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Rhonda's View Rendezvous: Ne'er-do-well finally pleads guilty

12:02 PM, May 13, 2013  |  Comments
Rhonda Whetstone
Rhonda Whetstone
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It was early summer 1914, and Sam Taggert, a ne'er-do-well who claimed to be from New York, was squiring widow Lenora Elizabeth Zabler all over town in a variety of fine automobiles, hired from all different garages in the Grand Rapids (now Wisconsin Rapids) area.

Mrs. Zabler lived just below Nekoosa, and while there was no doubt they were "an item," it was not clear what that meant, as Taggert variously introduced the lady as his "promised bride, wife or sister," depending upon whom he was talking to, according to the Grand Rapids Daily Leader.

As time passed, it was obvious that most of the garages were not going to get their money for the rental of the vehicles.

And then there was the matter of the gun. Taggert stole a revolver out of one of the cars he hired, so the owner pressed charges, and the scoundrel was arrested.

At the time of his arrest, he claimed he stole the gun because he was in search of a Chicago attorney who had "ruined the woman" (no idea of what woman, but I suppose Zabler) and that he intended to kill the man when he found him. I am not sure about his intent to right a lesser wrong by a terrible one, but evidently Taggert was not fully competent, as had he been, he would not have shared this bit of information with authorities in the first place.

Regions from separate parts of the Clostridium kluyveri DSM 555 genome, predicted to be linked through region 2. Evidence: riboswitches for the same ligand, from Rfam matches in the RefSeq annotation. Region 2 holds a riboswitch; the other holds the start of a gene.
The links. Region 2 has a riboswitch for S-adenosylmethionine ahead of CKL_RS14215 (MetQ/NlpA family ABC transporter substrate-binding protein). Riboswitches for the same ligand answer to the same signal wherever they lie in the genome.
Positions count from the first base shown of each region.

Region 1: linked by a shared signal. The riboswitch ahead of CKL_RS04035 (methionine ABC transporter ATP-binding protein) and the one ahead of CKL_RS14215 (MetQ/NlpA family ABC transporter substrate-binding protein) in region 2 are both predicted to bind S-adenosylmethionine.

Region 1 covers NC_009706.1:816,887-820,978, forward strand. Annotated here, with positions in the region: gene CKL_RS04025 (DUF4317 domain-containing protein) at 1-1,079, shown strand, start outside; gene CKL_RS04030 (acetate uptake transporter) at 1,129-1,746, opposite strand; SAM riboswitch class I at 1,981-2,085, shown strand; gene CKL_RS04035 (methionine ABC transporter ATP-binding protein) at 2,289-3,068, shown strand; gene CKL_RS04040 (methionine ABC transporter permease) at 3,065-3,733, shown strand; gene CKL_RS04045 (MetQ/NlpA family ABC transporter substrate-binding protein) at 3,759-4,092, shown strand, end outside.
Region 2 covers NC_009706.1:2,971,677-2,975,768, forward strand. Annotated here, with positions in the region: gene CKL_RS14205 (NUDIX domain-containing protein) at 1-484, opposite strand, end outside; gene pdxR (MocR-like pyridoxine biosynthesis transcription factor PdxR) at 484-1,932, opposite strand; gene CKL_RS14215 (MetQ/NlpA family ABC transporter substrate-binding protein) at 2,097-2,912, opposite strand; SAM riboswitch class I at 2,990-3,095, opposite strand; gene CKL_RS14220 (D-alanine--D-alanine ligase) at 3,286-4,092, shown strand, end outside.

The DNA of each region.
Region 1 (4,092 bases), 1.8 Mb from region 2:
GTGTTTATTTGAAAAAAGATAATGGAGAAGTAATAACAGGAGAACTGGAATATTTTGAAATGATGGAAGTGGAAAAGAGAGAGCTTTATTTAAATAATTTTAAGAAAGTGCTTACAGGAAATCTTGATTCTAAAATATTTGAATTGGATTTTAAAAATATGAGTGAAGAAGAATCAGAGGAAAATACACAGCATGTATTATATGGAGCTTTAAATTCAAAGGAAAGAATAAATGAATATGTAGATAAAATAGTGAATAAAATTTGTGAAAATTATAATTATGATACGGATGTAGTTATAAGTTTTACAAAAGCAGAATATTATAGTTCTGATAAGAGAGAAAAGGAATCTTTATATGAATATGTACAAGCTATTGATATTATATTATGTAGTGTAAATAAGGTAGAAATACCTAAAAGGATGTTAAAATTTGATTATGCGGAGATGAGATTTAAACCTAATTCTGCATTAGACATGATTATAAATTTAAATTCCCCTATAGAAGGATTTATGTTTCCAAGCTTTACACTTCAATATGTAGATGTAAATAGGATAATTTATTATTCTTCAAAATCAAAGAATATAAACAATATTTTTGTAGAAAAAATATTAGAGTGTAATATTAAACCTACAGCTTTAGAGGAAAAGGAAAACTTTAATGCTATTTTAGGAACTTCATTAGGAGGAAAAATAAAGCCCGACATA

After his arrest, it was learned that he also had cashed a $55 check at a Grand Rapids store, drawn on the Nekoosa bank where he had no funds. Charges for that offense still were pending while he was brought to court for the charge of gun theft.

It was June 2 when Taggert was arrested, but each Friday when he was hauled into court on the larceny charges, he pleaded not guilty, and his case was adjourned for a week. This went on week after week.

Taggert finally decided he was getting nowhere fast and was tired of being a guest of the taxpayers, so on July 22, he said he wanted to plead guilty. He was taken immediately before Justice Ed Pomainville and was given 90 days in the county calaboose. Had he done that right away, half of his sentence already would have been served.

This may have weighed on him - that he did not get credit for time served - because like others before and after him, he decided not to stay in the local county jail and handily managed an escape in the fall.

The next year, he was apprehended in Buffalo County and sent to Mendota for psychiatric evaluation. Upon his release from Mendota, he again indicated a desire to plead guilty, this time to breaking out of jail in Grand Rapids. He was taken before Judge Park in Stevens Point, where he was sentenced to one year in Waupun State Prison. Sheriff Bluett and Justice Pomainville were more than happy to escort him there, where he was turned over to serve his sentence.

It is pretty certain he did not escape from Waupun. Surely his time there made him straighten up and stay out of trouble. Then again ...

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